Breast Cancer Now funds new research to investigate how breast cancer cells survive and grow

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Researchers in Sheffield are investigating how breast cancer cells survive and grow, thanks to new funding from Breast Cancer Now.

Breast Cancer Now has awarded £249,575 to Dr Elena Rainero at the University of Sheffield, to study how breast cancer cells use alternative food sources to grow and spread, and the role a protein called a2b1 integrin plays in this process.

Cancer cells are fast-growing but face tough conditions, in part due to their lack of proper blood supply which means they don’t have many nutrients available to them.

To survive and grow, they must find ways to get these essential nutrients, such as glucose and amino acids.

The ability to adapt to challenging conditions and find alternative sources of food is more common in invasive breast cancers, where cancer has spread from the milk ducts into the surrounding tissue of the breast.

Dr Elena Rainero and her colleagues previously found that breast cancer cells can use the supportive structures of cells as food, allowing the cancer to grow despite the lack of normal nutrients within tumors.

They discovered that a protein called integrin a2b1, found on the surface of cells, helps breast cancer cells do this.

The researchers now want to understand how the protein moves inside the cells and reaches the cells’ digestive system.

They will use mouse models to block integrin a2b1 with drugs and assess the impact this has on a tumor’s growth and spread to other parts of the body – when it spreads the disease becomes incurable secondary breast cancer.

This research could uncover a cancer-specific process which may lead to the development of treatments that come with fewer side effects for patients, as healthy cells won’t be affected.

We’ve known for a long time that cancer cells use nutrients to survive in different ways to healthy cells. They can also use alternative food sources to fuel themselves. Surprisingly, there are relatively few ways in which cancer cells can do this. This means that understanding how breast cancer cells gather and use nutrients could lead to new treatments.”

Dr Elena Rainero, University of Sheffield

Dr Simon Vincent, Breast Cancer Now’s director of research, support and influencing said: “This project will give us a better understanding of exactly how breast cancer cells sustain themselves, despite a lack of normal nutrients. And it could be an important step towards developing drugs that block the process used by cancer cells to survive.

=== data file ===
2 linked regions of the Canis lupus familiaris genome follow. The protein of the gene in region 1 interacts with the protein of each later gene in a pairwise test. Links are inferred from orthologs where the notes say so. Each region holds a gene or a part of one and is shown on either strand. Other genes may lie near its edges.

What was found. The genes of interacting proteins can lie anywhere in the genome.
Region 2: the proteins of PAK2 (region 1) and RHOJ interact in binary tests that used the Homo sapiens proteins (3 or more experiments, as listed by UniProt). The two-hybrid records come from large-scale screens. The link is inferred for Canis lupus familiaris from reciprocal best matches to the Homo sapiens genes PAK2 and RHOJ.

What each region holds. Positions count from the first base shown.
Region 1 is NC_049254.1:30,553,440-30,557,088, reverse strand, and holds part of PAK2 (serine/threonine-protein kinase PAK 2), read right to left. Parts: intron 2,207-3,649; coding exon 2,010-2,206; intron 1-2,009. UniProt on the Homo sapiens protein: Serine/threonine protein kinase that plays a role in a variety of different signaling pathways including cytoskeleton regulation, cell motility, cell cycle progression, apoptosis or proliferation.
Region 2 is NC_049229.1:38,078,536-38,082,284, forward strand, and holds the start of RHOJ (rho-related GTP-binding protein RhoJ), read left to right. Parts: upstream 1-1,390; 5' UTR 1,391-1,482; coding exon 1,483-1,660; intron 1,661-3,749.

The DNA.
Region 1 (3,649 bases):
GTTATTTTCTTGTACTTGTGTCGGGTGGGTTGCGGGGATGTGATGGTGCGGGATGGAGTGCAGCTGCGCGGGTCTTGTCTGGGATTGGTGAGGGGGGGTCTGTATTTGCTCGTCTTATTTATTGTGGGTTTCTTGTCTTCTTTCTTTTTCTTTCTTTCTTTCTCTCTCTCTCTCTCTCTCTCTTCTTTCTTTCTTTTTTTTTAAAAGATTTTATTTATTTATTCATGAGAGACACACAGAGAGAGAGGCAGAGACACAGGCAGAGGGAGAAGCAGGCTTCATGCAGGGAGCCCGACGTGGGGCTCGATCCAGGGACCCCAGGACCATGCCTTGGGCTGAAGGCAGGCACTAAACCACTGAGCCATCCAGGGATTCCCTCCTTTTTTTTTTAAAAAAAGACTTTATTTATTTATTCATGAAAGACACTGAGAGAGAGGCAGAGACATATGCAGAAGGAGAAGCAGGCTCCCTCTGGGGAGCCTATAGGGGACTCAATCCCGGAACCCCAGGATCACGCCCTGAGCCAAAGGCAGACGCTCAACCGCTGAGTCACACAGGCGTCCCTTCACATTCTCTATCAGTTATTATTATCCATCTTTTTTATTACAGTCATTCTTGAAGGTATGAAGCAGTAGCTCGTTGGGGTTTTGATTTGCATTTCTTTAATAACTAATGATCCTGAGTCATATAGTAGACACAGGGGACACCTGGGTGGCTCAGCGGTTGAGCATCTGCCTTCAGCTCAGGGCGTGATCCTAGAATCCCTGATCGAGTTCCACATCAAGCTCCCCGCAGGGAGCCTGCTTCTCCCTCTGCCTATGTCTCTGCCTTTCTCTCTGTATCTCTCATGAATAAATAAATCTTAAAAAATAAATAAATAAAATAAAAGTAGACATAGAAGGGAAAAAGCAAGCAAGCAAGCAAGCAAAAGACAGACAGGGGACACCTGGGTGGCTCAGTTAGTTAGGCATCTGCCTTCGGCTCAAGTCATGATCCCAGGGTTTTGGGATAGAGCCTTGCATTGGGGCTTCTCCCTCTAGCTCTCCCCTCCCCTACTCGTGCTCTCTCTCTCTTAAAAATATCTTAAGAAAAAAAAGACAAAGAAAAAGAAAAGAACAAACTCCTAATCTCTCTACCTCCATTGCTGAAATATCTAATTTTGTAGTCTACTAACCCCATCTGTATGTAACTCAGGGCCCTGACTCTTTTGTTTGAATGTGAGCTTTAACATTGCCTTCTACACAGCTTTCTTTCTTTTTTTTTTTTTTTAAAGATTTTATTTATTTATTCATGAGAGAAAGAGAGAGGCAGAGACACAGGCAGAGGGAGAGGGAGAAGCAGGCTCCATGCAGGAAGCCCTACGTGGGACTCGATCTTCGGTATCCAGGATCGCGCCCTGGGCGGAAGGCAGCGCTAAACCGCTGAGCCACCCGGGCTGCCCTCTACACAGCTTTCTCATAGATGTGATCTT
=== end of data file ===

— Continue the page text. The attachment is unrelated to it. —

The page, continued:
“With around 55,000 people being diagnosed with invasive breast cancer every year in the UK, we urgently need to find new ways to treat people and prevent deaths from this devastating disease.”

Tracy Nicholls, 60, from Sheffield, was diagnosed with breast cancer in 2020 after attending a routine mammogram appointment.

Tracy says: “My diagnosis came as a complete bolt from the blue. I had no lump or other symptoms and no family history of breast cancer. I was in shock and struggled to process the news. I had lost my mum just months before and was already dealing with a lot at the time.”

Tracy underwent surgery to remove the tumor in her breast and had seven lymph nodes removed. She had 21 rounds of radiotherapy and had to attend nearly all the sessions alone due to the Covid-19 pandemic.

She says: “I was very lucky that my cancer was caught early and was treatable. I can’t stress enough the importance of attending your routine mammogram, it saved my life.”

After completing treatment, Tracy started on a course of anastrozole, a hormone therapy drug, to reduce the risk of breast cancer returning but she says the fear of a recurrence never goes away.

Tracy says: “Anyone that has been through breast cancer worries about it coming back. It can be hard to push those feelings aside but knowing that new research like this is taking place, to help increase our knowledge and understanding of breast cancer, gives me hope for the future.”

Breast Cancer Now is the research and support charity here for anyone affected by breast cancer. 

Source:

Breast Cancer Now

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